2. Regarding prior art and prior design, it is submitted that a new patent is granted even for an inventive step in the existing process or product. It may be that the safety IV catheter was already available in the market or was a well known product, but the patent of plaintiffs involved a new inventive step capable of industrial application and that is why the plaintiffs were granted patent. The specifications as stated in claim 21 of the application made by plaintiffs to patent office fully described the invention and its operative use and method by which it is to be performed. Under law it was required of the plaintiffs to disclose the best method of performing the invention as known to them. Merely because there was overlapping or similarity between the claims of the plaintiffs and an earlier patent registered in USA would not make the patent of the plaintiffs as a prior art, thus the defence raised was baseless. It is argued that while considering the patent of the plaintiffs, the Court has to look into the true nature of specification and claims regarding innovation and evaluate the inventive step. Where an infringement is committed by a person and the infringement falls within the claim of plaintiff, it is no defence to say that it involves ingenuity. The Court has to construe the claims of plaintiffs to find out infringement without reference to the body of specification and reference to the specification is needed only if there was an abnormity or difficulty in construction of the claims in question. It is submitted by the plaintiffs that plaintiffs have prima facie established that the product of the defendants was nothing but a copy of the plaintiff’s patented claim and thus defendants have infringed the claim of plaintiff. Since the patent of plaintiffs was a registered patent, the plaintiffs had a prima facie case and since products of the defendants was nothing but a copy out of the plaintiff’s patented claim, therefore, the balance of convenience lied in favour of the plaintiffs and since plaintiff had made huge investments in making the invention, the plaintiffs shall suffer irreparable loss and injury in case defendants were not restrained from marketing the products based on the plaintiff’s patent.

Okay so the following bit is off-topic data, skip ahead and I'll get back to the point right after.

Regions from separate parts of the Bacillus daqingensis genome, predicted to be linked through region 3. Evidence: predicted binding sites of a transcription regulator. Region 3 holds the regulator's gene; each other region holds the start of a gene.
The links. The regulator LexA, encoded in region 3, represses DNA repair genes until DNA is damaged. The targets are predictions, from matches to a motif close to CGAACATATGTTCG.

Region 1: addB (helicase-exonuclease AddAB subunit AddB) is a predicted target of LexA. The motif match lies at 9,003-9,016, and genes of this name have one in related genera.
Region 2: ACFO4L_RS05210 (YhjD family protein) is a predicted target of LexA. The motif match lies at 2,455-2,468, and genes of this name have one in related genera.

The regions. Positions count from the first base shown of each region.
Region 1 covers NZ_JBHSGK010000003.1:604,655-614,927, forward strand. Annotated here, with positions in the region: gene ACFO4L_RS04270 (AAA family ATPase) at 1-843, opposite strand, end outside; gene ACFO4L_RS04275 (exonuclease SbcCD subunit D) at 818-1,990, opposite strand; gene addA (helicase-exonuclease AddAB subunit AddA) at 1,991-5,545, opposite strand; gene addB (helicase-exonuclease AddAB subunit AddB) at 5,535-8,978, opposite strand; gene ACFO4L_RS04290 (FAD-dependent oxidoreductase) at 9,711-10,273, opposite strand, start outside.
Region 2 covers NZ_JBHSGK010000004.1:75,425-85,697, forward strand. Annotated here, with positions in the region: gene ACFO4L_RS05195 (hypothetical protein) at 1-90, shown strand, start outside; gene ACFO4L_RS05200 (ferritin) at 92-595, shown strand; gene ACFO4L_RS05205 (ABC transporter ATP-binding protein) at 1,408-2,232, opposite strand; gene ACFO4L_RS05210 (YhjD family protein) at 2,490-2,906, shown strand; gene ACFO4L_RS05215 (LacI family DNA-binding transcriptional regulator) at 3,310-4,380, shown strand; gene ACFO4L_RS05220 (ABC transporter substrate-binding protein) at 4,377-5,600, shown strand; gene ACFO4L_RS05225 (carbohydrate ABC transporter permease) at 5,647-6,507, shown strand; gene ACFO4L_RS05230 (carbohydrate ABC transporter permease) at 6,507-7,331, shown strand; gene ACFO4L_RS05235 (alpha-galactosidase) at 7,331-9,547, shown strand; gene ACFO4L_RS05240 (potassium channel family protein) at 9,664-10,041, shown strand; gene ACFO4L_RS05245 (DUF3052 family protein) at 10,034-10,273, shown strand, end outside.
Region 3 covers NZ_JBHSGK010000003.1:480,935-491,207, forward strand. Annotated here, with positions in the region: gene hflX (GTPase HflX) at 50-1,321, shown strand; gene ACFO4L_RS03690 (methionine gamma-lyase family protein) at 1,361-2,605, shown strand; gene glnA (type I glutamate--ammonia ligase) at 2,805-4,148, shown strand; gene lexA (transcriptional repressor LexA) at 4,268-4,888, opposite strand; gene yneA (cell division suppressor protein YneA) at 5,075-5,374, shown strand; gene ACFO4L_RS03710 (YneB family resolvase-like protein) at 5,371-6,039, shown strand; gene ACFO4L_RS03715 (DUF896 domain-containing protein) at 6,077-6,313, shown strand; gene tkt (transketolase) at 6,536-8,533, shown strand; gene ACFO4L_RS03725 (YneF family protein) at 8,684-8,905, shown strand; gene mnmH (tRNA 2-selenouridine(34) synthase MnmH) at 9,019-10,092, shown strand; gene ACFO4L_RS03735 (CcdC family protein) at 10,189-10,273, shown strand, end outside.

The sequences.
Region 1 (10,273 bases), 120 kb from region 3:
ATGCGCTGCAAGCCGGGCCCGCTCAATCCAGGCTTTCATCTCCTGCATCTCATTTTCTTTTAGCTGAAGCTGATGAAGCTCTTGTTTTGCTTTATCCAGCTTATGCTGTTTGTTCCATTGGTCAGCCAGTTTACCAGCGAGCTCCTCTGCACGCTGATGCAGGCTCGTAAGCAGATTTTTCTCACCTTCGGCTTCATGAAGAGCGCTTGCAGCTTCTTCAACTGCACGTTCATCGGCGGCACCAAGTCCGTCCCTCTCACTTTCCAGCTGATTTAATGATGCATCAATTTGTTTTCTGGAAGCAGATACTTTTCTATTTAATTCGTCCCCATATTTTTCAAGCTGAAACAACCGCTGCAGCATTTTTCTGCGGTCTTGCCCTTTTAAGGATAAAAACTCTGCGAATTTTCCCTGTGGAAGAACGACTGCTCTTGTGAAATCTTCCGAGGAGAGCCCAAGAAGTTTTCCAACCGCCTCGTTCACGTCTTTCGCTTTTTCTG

1. In order to understand the plaintiff’s case, it is to be understood as to what is the alleged invention or inventive step made the by the plaintiffs. Plaintiffs filed detailed specifications, before the Patent’s Office. A perusal of these specifications would show that the plaintiffs intended to address the problem of safety of health workers using IV catheter into the patient’s vein in their own way. A normal IV catheter being used prior to 1995 contained a plastic tube enveloping a needle so as to puncture the tissues of a patent. This needle so enveloped by a plastic tube would enter the tissues of the patent and after this process the needle used to be withdrawn and the plastic tube used to remain positioned inside the patient’s arm or other place wherever the fluid was to be inserted into the patient’s body. Since the healthcare workers after piercing the tissues with the help of needle had to withdraw the needle and pay attention immediately to fix the fluid into the IV catheter and check that there was no reverse flow of blood or other related problems, the needle used to be thrown on the floor or kept aside. The tip of the needle being sharp, sometime used to prick the health care workers accidentally or as a matter of chance. Hence, the healthcare workers ran a risk of getting infected from those patients who were suffering from infectious diseases like AIDS etc. In order to address this problem, the pharmaceutical companies devised a method so that when the needle was withdrawn from the patient’s body/tissues, the tip of the needle gets covered automatically at the time of withdrawal itself so that there was no chance of accidental pricking of the needle into the body of the health care workers, even if the needle used was thrown on the floor. The plaintiff’s patent application is also one in lines of other patented products of similar nature. It is not disputed by the plaintiff that there were many other similar patented products. The plaintiffs in the replication referred to different patents cited by the defendants as prior art and tried to distinguish their own patent from other patents. The patents so referred by the plaintiffs and defendants are US Patent No.5584810 (Brim Hall), US Patent No.54237666 (Dicesare), US Patent No.5135504 (Mclees, US Patent No.5053017 (Chamuel), US Patent No.5215528 (Purdy). The plaintiffs have given a table showing that how their patent and other patents differed and explaining that there was an innovative step involved in the plaintiffs’ patent.